Golf Cart Laws in South Carolina

By Samantha Lyles, Staff Writer,

Driving through your neighborhood on a hot summer evening, you may notice that more and more of your neighbors and their kids are tootling around in golf carts. Sometimes they travel only within a subdivision or community, but some ambitious golf carters have been seen cruising along four-lane highways, untroubled by the idea that they might be vulnerable to a high-speed collision, or possibly a costly traffic ticket if spotted by law enforcement. If you or someone you know owns or operates a golf cart on public streets, here are a few things you need to know to stay safe and within the law.

• In South Carolina, only licensed drivers over 16 years of age can drive a golf cart. It’s illegal for children or unlicensed drivers to operate golf carts on public roads – even those within their neighborhood. If you allow a child to operate your golf cart, you are criminally and civilly liable for any accidents or injuries that may result.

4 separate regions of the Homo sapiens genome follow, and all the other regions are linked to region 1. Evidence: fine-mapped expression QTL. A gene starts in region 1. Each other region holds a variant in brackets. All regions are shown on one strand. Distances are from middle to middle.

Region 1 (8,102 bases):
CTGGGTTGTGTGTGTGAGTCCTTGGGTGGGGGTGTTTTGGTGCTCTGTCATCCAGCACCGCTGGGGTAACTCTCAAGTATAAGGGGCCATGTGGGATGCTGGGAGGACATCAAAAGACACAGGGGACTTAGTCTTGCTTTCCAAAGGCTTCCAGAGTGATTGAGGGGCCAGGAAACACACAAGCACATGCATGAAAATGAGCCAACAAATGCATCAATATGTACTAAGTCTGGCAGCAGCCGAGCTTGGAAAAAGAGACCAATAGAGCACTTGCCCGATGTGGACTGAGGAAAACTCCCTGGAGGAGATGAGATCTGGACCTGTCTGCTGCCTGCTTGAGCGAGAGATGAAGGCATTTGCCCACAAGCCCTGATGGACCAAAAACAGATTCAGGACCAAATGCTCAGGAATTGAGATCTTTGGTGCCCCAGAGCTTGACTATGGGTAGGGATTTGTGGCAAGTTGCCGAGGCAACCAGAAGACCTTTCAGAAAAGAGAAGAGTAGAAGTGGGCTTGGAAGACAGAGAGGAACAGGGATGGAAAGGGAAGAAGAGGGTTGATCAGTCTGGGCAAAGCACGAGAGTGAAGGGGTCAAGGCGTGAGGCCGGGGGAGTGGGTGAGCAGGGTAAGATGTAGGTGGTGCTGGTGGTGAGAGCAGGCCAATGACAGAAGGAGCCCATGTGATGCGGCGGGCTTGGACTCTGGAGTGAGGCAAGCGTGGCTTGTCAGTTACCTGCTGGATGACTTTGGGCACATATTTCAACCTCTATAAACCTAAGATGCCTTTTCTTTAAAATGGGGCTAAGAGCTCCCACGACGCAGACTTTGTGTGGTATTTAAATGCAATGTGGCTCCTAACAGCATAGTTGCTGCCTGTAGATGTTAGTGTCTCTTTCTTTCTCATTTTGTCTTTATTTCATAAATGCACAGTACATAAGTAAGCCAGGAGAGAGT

• Registration with the South Carolina Department of Motor Vehicles is required if you intend to drive your cart on public roads. A golf cart permit costs five dollars, and you must have proof of ownership and liability insurance. These permits last five years, but must be renewed if you change your address.

• In South Carolina you can only drive a golf cart during daylight hours, unless your municipality passes an ordinance allowing nighttime operation. Gov. Nikki Haley signed this new exception into law on June 8, and Darlington currently has no ordinances in the works on this issue.

• Legally, you can drive your golf cart on secondary highways or streets with posted speed limits of 35 MPH or lower. You can drive across a highway or street with a higher speed limit, but you must stay within four miles of your registered address. When traveling, keep your driver’s license, registration and insurance on hand.

• To be considered in road-safe condition, your golf cart needs functioning headlights, tail lights, and turn signals.

• You can be charged with DUI if you drive your golf cart while drunk, and open containers of alcohol are just as illegal in golf carts as they are in cars.

• Even though golf carts are low-speed vehicles, serious injuries are still possible, especially for children who fall from the vehicle while it is in motion. Make sure all passengers are seated, sober, and paying attention to their surroundings.

Author: Duane Childers

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